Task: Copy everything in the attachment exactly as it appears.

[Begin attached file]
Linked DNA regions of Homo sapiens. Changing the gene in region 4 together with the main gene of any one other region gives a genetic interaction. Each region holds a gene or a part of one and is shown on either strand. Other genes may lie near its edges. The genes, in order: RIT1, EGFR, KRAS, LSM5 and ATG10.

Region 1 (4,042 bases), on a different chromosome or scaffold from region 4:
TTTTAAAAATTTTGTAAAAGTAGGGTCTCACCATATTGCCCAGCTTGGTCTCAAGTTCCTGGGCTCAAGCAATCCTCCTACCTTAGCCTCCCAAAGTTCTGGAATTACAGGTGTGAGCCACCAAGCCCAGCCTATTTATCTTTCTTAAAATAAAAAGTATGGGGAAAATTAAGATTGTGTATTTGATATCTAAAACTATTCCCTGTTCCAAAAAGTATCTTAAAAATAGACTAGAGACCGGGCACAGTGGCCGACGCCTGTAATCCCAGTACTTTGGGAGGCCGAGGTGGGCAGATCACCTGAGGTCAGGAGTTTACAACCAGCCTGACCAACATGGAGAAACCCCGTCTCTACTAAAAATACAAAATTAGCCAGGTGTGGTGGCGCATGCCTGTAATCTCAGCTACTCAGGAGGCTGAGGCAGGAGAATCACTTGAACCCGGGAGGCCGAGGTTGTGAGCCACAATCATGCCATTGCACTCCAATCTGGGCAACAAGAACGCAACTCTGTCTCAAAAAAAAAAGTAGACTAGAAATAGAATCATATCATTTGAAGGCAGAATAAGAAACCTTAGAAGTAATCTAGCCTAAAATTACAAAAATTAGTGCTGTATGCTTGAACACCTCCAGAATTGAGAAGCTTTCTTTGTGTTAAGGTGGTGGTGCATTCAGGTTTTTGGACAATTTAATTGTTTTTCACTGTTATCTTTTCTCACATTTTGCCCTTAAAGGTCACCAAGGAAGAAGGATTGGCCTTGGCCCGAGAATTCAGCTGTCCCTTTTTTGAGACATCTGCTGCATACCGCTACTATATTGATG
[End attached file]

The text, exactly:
Linked DNA regions of Homo sapiens. Changing the gene in region 4 together with the main gene of any one other region gives a genetic interaction. Each region holds a gene or a part of one and is shown on either strand. Other genes may lie near its edges. The genes, in order: RIT1, EGFR, KRAS, LSM5 and ATG10.

Region 1 (4,042 bases), on a different chromosome or scaffold from region 4:
TTTTAAAAATTTTGTAAAAGTAGGGTCTCACCATATTGCCCAGCTTGGTCTCAAGTTCCTGGGCTCAAGCAATCCTCCTACCTTAGCCTCCCAAAGTTCTGGAATTACAGGTGTGAGCCACCAAGCCCAGCCTATTTATCTTTCTTAAAATAAAAAGTATGGGGAAAATTAAGATTGTGTATTTGATATCTAAAACTATTCCCTGTTCCAAAAAGTATCTTAAAAATAGACTAGAGACCGGGCACAGTGGCCGACGCCTGTAATCCCAGTACTTTGGGAGGCCGAGGTGGGCAGATCACCTGAGGTCAGGAGTTTACAACCAGCCTGACCAACATGGAGAAACCCCGTCTCTACTAAAAATACAAAATTAGCCAGGTGTGGTGGCGCATGCCTGTAATCTCAGCTACTCAGGAGGCTGAGGCAGGAGAATCACTTGAACCCGGGAGGCCGAGGTTGTGAGCCACAATCATGCCATTGCACTCCAATCTGGGCAACAAGAACGCAACTCTGTCTCAAAAAAAAAAGTAGACTAGAAATAGAATCATATCATTTGAAGGCAGAATAAGAAACCTTAGAAGTAATCTAGCCTAAAATTACAAAAATTAGTGCTGTATGCTTGAACACCTCCAGAATTGAGAAGCTTTCTTTGTGTTAAGGTGGTGGTGCATTCAGGTTTTTGGACAATTTAATTGTTTTTCACTGTTATCTTTTCTCACATTTTGCCCTTAAAGGTCACCAAGGAAGAAGGATTGGCCTTGGCCCGAGAATTCAGCTGTCCCTTTTTTGAGACATCTGCTGCATACCGCTACTATATTGATG